A message for those seeking purification

Saint Teresa of Ávila still speaks to us today, thanks to her writings.

Pope Francis noted that her message and example are for everyone, “for those who feel the call to religious life,” but also “for all those who wish to progress on the path of purification from all worldliness, which leads to union with God, to the lofty abodes of the interior castle.”

“Having her as a friend companion and guide in our earthly pilgrimage confers security and tranquility,” he said. 

The Pope concluded his message by recalling Teresa’s great devotion to St. Joseph and by encouraging all the faithful to continue to look deeper into her message and teachings.

 

Pope Returns To His Window Overlooking the Square for Regina Coeli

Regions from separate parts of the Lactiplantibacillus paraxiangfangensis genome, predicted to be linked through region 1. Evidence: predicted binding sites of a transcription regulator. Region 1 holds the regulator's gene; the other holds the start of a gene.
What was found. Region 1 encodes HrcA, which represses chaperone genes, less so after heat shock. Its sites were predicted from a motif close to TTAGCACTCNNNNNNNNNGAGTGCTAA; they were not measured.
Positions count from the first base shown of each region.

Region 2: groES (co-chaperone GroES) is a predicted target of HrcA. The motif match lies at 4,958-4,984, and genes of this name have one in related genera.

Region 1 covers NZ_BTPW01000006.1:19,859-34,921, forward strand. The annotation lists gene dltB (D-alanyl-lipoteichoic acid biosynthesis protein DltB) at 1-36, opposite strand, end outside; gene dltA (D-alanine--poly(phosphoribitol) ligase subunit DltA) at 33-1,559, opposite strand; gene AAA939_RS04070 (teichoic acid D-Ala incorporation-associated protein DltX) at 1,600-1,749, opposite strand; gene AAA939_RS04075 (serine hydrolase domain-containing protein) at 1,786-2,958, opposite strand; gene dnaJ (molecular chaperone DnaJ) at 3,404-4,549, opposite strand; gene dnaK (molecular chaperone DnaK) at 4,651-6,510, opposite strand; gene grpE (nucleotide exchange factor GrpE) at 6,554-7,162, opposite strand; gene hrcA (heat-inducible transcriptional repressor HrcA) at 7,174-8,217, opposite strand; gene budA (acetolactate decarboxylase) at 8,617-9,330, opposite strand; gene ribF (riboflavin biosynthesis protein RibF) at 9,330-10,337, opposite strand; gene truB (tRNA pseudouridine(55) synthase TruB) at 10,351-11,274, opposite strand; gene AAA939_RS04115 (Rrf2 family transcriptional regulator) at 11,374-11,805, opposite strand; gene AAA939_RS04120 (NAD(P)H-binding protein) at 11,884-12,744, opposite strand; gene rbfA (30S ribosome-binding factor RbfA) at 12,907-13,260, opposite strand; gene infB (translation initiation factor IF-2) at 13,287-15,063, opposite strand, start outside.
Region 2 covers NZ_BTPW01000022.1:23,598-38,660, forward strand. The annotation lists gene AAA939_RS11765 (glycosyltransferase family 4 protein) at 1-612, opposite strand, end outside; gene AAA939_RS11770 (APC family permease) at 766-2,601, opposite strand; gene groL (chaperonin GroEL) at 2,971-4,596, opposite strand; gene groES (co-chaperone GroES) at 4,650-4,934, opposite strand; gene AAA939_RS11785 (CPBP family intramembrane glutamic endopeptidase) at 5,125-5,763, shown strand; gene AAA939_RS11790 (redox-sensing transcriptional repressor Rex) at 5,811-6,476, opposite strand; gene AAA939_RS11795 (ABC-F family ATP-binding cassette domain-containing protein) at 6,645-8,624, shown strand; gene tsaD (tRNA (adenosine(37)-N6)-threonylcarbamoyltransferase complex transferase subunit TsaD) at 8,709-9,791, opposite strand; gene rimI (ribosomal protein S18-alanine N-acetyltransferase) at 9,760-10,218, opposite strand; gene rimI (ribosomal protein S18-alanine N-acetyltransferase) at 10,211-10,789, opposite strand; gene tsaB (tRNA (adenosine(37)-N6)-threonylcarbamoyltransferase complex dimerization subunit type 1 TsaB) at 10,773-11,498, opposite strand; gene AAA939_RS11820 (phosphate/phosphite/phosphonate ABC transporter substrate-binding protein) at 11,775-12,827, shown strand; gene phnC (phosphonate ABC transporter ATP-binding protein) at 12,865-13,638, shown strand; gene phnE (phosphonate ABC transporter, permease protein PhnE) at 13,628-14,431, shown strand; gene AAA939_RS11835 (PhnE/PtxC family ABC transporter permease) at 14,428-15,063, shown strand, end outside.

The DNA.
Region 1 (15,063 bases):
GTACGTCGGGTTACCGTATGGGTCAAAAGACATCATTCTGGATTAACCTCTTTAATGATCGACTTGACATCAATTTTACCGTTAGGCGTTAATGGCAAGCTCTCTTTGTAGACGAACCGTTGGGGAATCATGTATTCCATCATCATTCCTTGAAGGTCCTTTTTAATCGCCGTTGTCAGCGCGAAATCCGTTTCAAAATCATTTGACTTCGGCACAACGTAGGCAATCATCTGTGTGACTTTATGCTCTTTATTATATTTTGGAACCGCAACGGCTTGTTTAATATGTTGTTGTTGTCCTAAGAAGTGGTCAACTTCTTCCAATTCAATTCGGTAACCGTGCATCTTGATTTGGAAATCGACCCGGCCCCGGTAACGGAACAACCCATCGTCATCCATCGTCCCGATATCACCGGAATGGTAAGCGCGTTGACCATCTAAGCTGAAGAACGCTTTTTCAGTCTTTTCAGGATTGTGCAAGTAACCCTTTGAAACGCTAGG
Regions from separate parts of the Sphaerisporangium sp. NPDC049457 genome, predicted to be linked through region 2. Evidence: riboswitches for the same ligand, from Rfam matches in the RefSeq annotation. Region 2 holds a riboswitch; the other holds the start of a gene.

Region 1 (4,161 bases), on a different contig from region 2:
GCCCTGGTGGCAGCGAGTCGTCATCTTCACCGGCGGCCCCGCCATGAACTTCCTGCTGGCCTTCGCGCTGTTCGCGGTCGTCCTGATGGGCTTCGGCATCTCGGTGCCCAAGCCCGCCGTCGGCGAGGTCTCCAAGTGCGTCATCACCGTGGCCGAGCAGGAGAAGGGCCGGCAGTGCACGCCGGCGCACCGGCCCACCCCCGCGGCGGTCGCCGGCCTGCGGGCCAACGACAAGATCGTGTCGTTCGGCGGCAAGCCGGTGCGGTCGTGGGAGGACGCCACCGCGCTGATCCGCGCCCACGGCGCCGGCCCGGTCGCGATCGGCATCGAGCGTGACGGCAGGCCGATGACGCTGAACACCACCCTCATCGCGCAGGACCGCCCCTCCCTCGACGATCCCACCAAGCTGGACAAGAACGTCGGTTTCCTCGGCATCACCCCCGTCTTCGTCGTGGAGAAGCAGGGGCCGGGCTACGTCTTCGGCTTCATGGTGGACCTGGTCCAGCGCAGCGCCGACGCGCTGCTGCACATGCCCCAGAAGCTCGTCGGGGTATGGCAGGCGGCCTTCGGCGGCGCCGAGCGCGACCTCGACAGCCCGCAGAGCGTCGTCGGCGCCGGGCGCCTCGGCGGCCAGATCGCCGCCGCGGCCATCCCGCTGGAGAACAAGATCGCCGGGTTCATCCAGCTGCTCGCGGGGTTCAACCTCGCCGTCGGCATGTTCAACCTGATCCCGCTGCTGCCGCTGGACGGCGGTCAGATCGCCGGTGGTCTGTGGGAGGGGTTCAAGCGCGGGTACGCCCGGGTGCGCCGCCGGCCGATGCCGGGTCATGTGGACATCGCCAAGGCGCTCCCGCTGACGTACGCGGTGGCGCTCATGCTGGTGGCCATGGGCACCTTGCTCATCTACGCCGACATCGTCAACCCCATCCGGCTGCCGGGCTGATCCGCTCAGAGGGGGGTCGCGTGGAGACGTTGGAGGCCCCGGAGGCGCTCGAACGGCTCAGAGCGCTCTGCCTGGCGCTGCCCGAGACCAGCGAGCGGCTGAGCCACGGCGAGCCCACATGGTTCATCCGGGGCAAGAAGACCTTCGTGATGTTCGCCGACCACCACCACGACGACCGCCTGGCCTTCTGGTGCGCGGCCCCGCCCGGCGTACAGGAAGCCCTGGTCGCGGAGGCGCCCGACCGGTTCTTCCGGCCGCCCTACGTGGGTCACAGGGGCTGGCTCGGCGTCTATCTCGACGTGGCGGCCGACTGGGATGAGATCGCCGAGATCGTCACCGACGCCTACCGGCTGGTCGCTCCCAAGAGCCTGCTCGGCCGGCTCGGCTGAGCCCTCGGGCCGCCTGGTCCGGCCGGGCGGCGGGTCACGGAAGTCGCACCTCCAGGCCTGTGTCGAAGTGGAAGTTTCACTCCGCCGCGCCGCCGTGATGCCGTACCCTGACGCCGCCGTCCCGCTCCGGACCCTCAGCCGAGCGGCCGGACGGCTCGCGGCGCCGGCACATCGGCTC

From Sunday, 18 April, Pope Francis will be back at his window overlooking St Peter’s Square for the recitation of the Regina Coeli.

Sunday, 18 April, will see Pope Francis,  once again, after various closures due to the Covid-19 pandemic, reappearing at the window of the Apostolic Palace overlooking St. Peter’s Square, to lead the recitation of the Regina Coeli prayer with the faithful gathered in the Square.

The fluctuating course of the pandemic and the precautionary measures taken by the Italian government to curb the spread of the virus, have resulted in the Pope connecting in many occasions with the faithful exclusively through the media, from the Library of the Apostolic Palace.

In recent weeks, the window stayed closed on 21 March and on 5 April, while the Pope chose to recite the Angelus at the conclusion of Palm Sunday Mass on 28 March inside St. Peter’s Basilica, and last Sunday’s Regina Caeli in the Church of Santo Spirito in Sassia, on the Feast of Divine Mercy.